“Condo boards have a lot of power to determine their own processes and among other things can basically do chargebacks to unit owners for expenditures made that are specific to that unit,” she tells CityNews. “And that could include something like a lawyer’s letter, whether it’s for noise complaints, smoking complaints, any number of things.”

S’ad says what you would typically see is warnings prior to a formal letter, which is what we see to some extent in this situation. A common question asked by unit owners is: what level of investigation took place and how is it being determined that their unit is the source of the problem, she says.

“Especially things that are more, let’s say amorphous, like noise and smell for example” she adds. “You want to clearly understand how have we drawn this connection and why am I being held responsible.”

The City of Toronto Animal Service department is no stranger to this issue and has in place a bylaw as well as an investigation process to help citizens deal with excessive noise.

“If there is a possible noise bylaw violation, the officer may take further steps, such as conducting an on-site investigation, or issuing an advisory letter or Notice of Violation,” the City of Toronto’s website says. “If the issue persists, an officer may ask you to complete a Noise Log that records the dates and times that you hear the noise.”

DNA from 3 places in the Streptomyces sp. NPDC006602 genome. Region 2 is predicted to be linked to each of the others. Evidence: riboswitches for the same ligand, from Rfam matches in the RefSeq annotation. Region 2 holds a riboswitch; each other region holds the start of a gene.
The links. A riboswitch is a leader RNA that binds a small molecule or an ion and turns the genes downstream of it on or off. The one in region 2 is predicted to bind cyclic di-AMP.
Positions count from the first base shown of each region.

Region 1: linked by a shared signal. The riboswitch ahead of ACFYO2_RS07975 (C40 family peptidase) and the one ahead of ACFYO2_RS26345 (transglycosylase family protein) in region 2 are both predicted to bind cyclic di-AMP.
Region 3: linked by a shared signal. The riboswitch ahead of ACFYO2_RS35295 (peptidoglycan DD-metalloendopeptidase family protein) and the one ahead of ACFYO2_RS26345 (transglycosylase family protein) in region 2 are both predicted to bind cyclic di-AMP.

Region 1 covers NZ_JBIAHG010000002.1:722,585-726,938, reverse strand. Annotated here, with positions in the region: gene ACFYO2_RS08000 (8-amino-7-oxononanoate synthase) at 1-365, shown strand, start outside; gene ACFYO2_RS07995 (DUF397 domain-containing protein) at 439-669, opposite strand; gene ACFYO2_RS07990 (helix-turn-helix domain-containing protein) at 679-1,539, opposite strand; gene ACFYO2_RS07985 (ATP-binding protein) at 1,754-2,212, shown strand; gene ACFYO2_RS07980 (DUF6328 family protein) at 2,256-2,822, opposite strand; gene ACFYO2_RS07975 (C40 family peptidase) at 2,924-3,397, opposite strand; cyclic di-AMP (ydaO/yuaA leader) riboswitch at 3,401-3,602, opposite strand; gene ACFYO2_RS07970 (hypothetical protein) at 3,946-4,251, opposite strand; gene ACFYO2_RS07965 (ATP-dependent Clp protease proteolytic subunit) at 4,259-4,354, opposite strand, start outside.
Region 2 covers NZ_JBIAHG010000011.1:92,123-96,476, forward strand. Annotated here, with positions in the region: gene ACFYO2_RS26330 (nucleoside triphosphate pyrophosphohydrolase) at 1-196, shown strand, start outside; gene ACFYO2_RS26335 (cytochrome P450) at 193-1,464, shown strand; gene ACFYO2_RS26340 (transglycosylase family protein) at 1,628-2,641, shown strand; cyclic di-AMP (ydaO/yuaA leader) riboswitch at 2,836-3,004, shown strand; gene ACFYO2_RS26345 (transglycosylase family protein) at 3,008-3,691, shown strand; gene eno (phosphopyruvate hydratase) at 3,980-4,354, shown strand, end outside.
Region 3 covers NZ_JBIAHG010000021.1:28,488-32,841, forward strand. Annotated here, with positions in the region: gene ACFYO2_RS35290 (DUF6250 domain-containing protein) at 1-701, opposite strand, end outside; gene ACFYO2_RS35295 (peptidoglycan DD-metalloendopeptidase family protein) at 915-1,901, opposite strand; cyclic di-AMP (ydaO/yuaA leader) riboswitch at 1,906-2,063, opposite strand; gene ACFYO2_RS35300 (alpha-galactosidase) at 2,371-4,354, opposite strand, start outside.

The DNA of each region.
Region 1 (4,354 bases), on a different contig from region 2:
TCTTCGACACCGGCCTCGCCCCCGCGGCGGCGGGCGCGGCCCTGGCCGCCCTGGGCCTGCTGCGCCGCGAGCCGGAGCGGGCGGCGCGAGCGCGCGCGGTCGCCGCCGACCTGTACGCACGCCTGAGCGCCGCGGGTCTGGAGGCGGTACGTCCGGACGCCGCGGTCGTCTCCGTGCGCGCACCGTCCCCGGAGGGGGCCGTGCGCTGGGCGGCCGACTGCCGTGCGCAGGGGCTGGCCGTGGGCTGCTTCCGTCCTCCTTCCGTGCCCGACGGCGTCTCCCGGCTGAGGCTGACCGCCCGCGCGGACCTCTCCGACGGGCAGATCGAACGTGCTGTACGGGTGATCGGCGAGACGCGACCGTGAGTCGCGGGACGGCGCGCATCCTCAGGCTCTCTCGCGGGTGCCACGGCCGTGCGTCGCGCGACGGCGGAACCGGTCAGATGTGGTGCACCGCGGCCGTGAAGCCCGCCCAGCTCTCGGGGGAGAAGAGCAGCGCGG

The city will then send a noise package to the complainant to establish that the barking is excessive and is disturbing their comfort. Based on that evidence, Toronto Animal Services may lay a charge, which will be heard in court by a Justice of the Peace.

Earlier this week CityNews reached out to Crossbridge Condominium Services Ltd. about whether or not a thorough investigation, similar to the one Animal Services has in place, was completed. And if there were more than one complainant.

“We take the matters of the Corporation seriously and we respect the privacy of all owners and tenants,” writes senior property manager Alena Zubarava in an email Friday. “The Corporation has taken all proper steps and has fulfilled its obligations under the Condominium Act, 1998.”

But it wasn’t until CityNews reached out to Crossbridge Condominium Services Ltd. that Shen received confirmation on her request to investigate. This time from Zubarava.

“The Corporation’s security staff investigated complaints of a barking dog and sounds were determined to be coming from your unit,” she writes in an email sent that same Friday. “It cannot conduct further investigations unless and until the problem recurs and there are more complaints about a barking dog.”

Shen remains adamant that the alleged excessive barking isn’t Elsa and could possibly be coming from another unit. And that their process in place to inspect service requests and complaints isn’t thorough and, in her case, ignored.

“I keep having someone drop glass but mainly cigarettes on my balcony,” she adds. “Which is super dangerous, and it is a no-smoking building. So, I took them to my concierge and completed a service request thinking they would investigate. They still haven’t done anything.”